That leaves about 10 percent of Oklahoma’s student population unprotected. Add another 10 to 20 percent of students who are only partially protected by ineffective vaccine doses. As a result, up to 30 percent of the children in our student population are vulnerable. Under those circumstances, outbreaks are likely. Everyone who can be vaccinated should be vaccinated to protect themselves and those whose immunity may be compromised.
Do MMR vaccinations cause autism?
No. Questions associated with the Mumps, Measles and Rubella (MMR) vaccine and autism grew from the 1998 publication of a research paper in The Lancet, a British-based medical journal. The article linked autism to the vaccine.
The study was later discredited by publications citing study author Andrew Wakefield had multiple undeclared conflicts of interest, had manipulated evidence and had broken other ethical codes. The medical journal eventually retracted the article, and The Lancet’s editor-in-chief described it as “utterly false” and said that the journal had been “deceived.”
In response to Wakefield’s claims, the U.S. Centers for Disease Control, the American Academy of Pediatrics, the Institute of Medicine of the U.S. National Academy of Sciences, conducted subsequent reviews, and all came to the same conclusion. There is no link between the MMR vaccine and autism.
Wakefield was ultimately cited for serious professional misconduct and lost certification to practice medicine. Wakefield’s claims were widely reported by mainstream media. Even though his claims have been invalidated, they continue to be cited by opponents of immunization. Physicians, medical journals, and editors have described Wakefield’s actions as fraudulent and tied them to subsequent epidemics and deaths. Some consider the vaccine–autism connection as perhaps the most damaging medical hoax of the last 100 years.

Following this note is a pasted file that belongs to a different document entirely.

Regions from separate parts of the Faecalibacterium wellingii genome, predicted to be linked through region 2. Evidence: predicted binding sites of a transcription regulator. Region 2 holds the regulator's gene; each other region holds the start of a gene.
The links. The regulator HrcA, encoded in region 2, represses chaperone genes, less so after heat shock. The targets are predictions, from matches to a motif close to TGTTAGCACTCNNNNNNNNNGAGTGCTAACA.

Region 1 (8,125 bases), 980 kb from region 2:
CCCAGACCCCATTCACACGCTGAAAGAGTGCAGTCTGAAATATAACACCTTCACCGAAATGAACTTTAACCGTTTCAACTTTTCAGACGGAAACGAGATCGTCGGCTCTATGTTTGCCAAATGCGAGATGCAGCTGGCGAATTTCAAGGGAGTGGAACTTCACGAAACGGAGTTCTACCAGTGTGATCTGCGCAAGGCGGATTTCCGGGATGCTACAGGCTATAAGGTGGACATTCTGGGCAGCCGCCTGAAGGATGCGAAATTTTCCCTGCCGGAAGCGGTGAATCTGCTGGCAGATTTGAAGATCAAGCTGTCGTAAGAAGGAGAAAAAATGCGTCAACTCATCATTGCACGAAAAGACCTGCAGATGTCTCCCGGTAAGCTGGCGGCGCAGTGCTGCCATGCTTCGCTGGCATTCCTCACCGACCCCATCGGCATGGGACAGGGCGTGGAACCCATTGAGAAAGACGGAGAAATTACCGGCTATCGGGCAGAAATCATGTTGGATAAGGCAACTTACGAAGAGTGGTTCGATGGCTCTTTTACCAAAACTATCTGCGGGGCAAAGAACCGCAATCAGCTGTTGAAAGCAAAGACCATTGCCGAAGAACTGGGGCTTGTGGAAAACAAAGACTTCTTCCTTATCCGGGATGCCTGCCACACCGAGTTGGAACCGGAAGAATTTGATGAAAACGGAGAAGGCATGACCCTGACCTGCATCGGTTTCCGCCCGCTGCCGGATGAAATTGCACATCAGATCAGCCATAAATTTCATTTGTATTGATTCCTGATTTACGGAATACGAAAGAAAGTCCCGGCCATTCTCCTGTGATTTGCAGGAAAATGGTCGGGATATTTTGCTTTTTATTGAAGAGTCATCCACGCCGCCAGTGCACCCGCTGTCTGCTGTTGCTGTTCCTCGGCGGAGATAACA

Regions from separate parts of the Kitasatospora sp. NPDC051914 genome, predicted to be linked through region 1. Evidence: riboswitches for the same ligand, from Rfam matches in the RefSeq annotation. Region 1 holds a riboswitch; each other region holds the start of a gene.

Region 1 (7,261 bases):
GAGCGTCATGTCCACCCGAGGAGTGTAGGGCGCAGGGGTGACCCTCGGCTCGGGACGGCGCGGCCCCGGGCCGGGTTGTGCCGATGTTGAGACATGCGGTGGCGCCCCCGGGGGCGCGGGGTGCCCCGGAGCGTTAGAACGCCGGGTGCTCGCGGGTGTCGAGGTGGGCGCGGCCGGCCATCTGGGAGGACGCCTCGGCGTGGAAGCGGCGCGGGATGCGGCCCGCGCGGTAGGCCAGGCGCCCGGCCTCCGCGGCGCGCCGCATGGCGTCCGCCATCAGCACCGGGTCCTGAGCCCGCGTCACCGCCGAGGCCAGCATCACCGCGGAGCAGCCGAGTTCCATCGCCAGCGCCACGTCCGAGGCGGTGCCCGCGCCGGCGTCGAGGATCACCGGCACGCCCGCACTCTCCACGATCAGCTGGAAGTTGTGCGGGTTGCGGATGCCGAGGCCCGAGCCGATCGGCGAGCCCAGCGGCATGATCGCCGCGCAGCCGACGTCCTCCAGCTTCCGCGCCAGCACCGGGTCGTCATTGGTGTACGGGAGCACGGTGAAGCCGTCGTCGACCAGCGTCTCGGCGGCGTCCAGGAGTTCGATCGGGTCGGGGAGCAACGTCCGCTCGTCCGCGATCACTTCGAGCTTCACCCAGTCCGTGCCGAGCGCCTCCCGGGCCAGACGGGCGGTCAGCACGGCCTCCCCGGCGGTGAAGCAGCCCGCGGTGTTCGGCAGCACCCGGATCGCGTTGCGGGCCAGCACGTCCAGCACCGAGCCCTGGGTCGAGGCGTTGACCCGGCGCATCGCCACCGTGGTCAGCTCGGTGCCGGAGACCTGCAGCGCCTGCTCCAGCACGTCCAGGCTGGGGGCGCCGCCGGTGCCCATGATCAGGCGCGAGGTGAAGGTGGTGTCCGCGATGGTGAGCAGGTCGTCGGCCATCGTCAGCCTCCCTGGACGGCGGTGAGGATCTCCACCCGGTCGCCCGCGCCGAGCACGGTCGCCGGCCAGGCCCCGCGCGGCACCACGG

What are the risks of MMR vaccinations?
The U.S. Centers for Disease Control considers the MMR vaccine a very safe and effective way to prevent Measles, Mumps and Rubella. However, like any medicine, it can have side effects. Most people who get the MMR vaccine do not have any serious problems.
Common side of the MMR vaccine include:
- Sore arm from the shot.
- Mild rash.
- Temporary pain and stiffness of the joints, mostly in teenage or adult women who did not already have immunity to the Rubella component of the vaccine.
- MMR vaccine has been linked with a very small risk of febrile seizures, which are typically caused by fever. Febrile seizures following MMR are rare, last 15 to 20 minutes and are not associated with any long-term effects.
- Some people may experience swelling in the cheeks or neck. On rare occasions, the MMR vaccine can cause a temporary low platelet count, which can cause a bleeding disorder that usually goes away without treatment and is not life threatening.
- In extremely rarely cases, a person may have a serious allergic reaction to the MMR vaccine. Anyone who has ever had a life-threatening allergic reaction to the antibiotic neomycin, or any other component of the MMR vaccine, should not get the vaccine.
More information is available at: www.cdc.gov/vaccinesafety/vaccines/mmr-vaccine.html